While it can be tempting to only serve Hida Beef steak very simply in order to enjoy its special characteristics without distraction, to do so would be to ignore its impressive versatility. Why not try it in a Shabu-Shabu (hotpot) recipe, or as the ultimate gourmet burger?

“The region’s clean air, pure water and wide expanses of land unquestionably play a part in producing some of the very best beef in the world”

“How to source the best meat”

As co-owners of our own butcher’s shop on London’s St. John Street, our business relies upon us being able to source some of the best quality meat available to us in the UK. We’re lucky to be a position that allows us access to amazing producers, but unfortunately not everyone has that opportunity, particularly within a meat industry that has had to adapt and change (mostly for the worse) to meet increasing demand within recent years.

Because of these changes, much of what we think we know about finding quality meat is wrong. Some of it is based upon what supermarkets have led us to believe good meat should look like, through years of marketing and advertising. Some is even based upon what the USDA tell American citizens in an attempt to promote the more profitable corn and grain fed meats, and here in the UK thanks to our love for their cooking styles we’ve picked up a lot of this information. Based upon our knowledge, we’ve come up with this guide to pick the best beef you can find, as well as things to look out for.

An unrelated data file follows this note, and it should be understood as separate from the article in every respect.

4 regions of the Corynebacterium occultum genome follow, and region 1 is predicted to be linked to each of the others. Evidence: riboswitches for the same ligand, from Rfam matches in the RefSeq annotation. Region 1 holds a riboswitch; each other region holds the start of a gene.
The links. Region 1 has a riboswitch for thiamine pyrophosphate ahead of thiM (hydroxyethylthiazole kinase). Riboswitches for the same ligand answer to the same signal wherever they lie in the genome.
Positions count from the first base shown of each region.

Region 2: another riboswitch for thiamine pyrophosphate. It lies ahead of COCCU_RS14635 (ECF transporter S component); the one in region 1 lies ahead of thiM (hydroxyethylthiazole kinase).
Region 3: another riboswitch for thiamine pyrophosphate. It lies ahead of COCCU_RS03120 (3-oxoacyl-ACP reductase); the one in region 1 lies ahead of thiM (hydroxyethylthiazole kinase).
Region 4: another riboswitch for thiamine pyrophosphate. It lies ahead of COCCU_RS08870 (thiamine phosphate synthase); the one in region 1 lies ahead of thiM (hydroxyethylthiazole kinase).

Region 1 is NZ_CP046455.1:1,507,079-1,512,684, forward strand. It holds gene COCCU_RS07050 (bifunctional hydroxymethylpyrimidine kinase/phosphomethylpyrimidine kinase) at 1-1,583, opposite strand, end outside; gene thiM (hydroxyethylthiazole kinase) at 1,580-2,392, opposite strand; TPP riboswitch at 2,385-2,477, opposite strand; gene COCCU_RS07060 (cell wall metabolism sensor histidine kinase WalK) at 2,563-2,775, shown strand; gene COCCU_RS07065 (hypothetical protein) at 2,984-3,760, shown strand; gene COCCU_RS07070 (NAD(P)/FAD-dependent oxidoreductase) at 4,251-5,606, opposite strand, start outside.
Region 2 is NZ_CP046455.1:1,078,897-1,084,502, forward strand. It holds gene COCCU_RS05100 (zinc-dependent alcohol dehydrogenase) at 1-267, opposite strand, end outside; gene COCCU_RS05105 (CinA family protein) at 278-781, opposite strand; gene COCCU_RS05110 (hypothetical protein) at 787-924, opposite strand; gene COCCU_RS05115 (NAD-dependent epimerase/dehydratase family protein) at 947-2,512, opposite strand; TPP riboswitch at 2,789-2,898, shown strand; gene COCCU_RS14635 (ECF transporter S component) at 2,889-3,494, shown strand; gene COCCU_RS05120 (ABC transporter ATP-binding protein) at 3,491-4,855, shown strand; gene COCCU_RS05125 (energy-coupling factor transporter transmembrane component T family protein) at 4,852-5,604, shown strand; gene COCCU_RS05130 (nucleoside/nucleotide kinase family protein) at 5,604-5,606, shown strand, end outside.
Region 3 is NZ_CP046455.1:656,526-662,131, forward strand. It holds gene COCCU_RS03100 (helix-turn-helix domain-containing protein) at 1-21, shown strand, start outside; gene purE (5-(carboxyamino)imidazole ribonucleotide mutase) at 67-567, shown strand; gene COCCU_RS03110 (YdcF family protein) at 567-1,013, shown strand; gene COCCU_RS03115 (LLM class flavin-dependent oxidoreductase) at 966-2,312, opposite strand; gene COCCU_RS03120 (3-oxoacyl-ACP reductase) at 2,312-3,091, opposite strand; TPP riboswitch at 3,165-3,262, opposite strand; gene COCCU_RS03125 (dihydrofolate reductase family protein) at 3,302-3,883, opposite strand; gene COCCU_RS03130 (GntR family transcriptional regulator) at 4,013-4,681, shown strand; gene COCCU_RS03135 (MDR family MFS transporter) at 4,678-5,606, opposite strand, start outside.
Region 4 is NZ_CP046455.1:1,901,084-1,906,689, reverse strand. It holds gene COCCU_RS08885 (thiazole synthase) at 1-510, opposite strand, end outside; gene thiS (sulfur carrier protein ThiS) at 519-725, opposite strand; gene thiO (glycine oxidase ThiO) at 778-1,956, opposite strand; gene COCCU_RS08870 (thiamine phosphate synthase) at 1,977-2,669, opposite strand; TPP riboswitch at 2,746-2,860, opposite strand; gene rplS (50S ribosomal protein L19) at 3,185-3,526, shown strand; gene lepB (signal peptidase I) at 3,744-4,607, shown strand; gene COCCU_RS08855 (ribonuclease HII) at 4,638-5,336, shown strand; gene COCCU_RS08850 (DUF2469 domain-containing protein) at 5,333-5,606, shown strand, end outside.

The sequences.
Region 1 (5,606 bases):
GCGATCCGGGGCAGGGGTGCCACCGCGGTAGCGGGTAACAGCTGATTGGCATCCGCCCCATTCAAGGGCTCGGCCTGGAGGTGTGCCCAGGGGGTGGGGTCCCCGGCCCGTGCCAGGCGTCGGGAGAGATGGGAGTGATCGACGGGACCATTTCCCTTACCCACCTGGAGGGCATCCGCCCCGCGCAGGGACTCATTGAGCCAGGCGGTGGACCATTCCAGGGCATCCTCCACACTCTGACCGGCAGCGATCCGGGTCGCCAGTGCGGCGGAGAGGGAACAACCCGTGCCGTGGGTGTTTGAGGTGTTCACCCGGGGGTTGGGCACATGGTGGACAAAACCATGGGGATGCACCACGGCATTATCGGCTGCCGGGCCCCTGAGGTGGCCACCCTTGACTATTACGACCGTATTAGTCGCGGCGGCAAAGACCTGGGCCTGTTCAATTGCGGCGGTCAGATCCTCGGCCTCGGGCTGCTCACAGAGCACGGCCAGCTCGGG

Smell: For us, smell is the most important factor in choosing good beef. If meat smells pleasant then it’s good, unpleasant and it’s bad. Freshly cut steak will have a sweet and slightly meaty smell; meat cut for too long will smell sour, as will anything wet aged in a bag.

Touch: Good beef won’t be wet or sticky to the touch, nor should it be soft and mushy.

Colour: Grass fed beef is a deeper red than a well marbled, grain finished steak. When a steak is cut and the outside is exposed to oxygen, the meat will turn a bright red or ‘bloom’. If it’s not freshly cut, bright red indicates that the steak has been kept in an oxygen free environment like a vacuum bag. Supermarkets are leaders in ‘wet-ageing’, the process in which steaks are vacuum packed to keep them looking fresh.

Although its these factors that we mostly consider when buying meat, it’s also prudent to remember that great beef comes from animals that are grass-fed as nature intended, of a pure breed, free-range, at least two to preferably three years old and growth promoter free.

Don’t be afraid to do your research; ask questions from your supplier about how the meat was farmed, where it was farmed and how old it was at slaughter. If they can answer these questions and they’re open and give honest answers, then you know you’re in the right place.

The bottom line in our opinion, is to spend more on better quality meat and eat it less often. Tasty and good quality meat takes time and money to grow and rear, and will have been treated with much more respect than those which have been industrially farmed. Ultimately the resulting meat will be far tastier when cooked.

We’re fortunate enough to be able to visit a lot of farms throughout the UK, so we get to see first-hand the welfare standards, meet the farmers and ask all of the right questions. Only then, if we’re satisfied, do we buy. Whilst it might come down to the above factors, a lot of the time there’s really only one moral compass that we go by, and that’s from our own experience in working within this industry.